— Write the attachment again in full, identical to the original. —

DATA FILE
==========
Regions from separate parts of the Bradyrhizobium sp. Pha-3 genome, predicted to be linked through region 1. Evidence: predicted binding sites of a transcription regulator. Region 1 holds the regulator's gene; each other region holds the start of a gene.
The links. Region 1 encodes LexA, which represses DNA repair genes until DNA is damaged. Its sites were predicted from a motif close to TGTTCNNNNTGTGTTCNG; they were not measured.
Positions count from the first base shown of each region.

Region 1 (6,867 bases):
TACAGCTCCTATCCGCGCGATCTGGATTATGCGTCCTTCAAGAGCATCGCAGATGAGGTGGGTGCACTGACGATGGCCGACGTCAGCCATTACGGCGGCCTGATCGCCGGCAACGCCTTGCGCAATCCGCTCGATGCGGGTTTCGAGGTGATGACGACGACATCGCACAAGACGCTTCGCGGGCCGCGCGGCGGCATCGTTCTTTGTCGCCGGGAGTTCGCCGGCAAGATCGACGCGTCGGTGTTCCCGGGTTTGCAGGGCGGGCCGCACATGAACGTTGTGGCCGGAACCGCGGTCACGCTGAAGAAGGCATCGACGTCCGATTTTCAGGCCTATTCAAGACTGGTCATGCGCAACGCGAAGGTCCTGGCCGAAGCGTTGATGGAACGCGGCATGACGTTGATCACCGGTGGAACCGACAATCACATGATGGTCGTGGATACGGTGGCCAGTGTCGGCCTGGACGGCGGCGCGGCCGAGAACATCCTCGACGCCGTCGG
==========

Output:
Regions from separate parts of the Bradyrhizobium sp. Pha-3 genome, predicted to be linked through region 1. Evidence: predicted binding sites of a transcription regulator. Region 1 holds the regulator's gene; each other region holds the start of a gene.
The links. Region 1 encodes LexA, which represses DNA repair genes until DNA is damaged. Its sites were predicted from a motif close to TGTTCNNNNTGTGTTCNG; they were not measured.
Positions count from the first base shown of each region.

Region 1 (6,867 bases):
TACAGCTCCTATCCGCGCGATCTGGATTATGCGTCCTTCAAGAGCATCGCAGATGAGGTGGGTGCACTGACGATGGCCGACGTCAGCCATTACGGCGGCCTGATCGCCGGCAACGCCTTGCGCAATCCGCTCGATGCGGGTTTCGAGGTGATGACGACGACATCGCACAAGACGCTTCGCGGGCCGCGCGGCGGCATCGTTCTTTGTCGCCGGGAGTTCGCCGGCAAGATCGACGCGTCGGTGTTCCCGGGTTTGCAGGGCGGGCCGCACATGAACGTTGTGGCCGGAACCGCGGTCACGCTGAAGAAGGCATCGACGTCCGATTTTCAGGCCTATTCAAGACTGGTCATGCGCAACGCGAAGGTCCTGGCCGAAGCGTTGATGGAACGCGGCATGACGTTGATCACCGGTGGAACCGACAATCACATGATGGTCGTGGATACGGTGGCCAGTGTCGGCCTGGACGGCGGCGCGGCCGAGAACATCCTCGACGCCGTCGG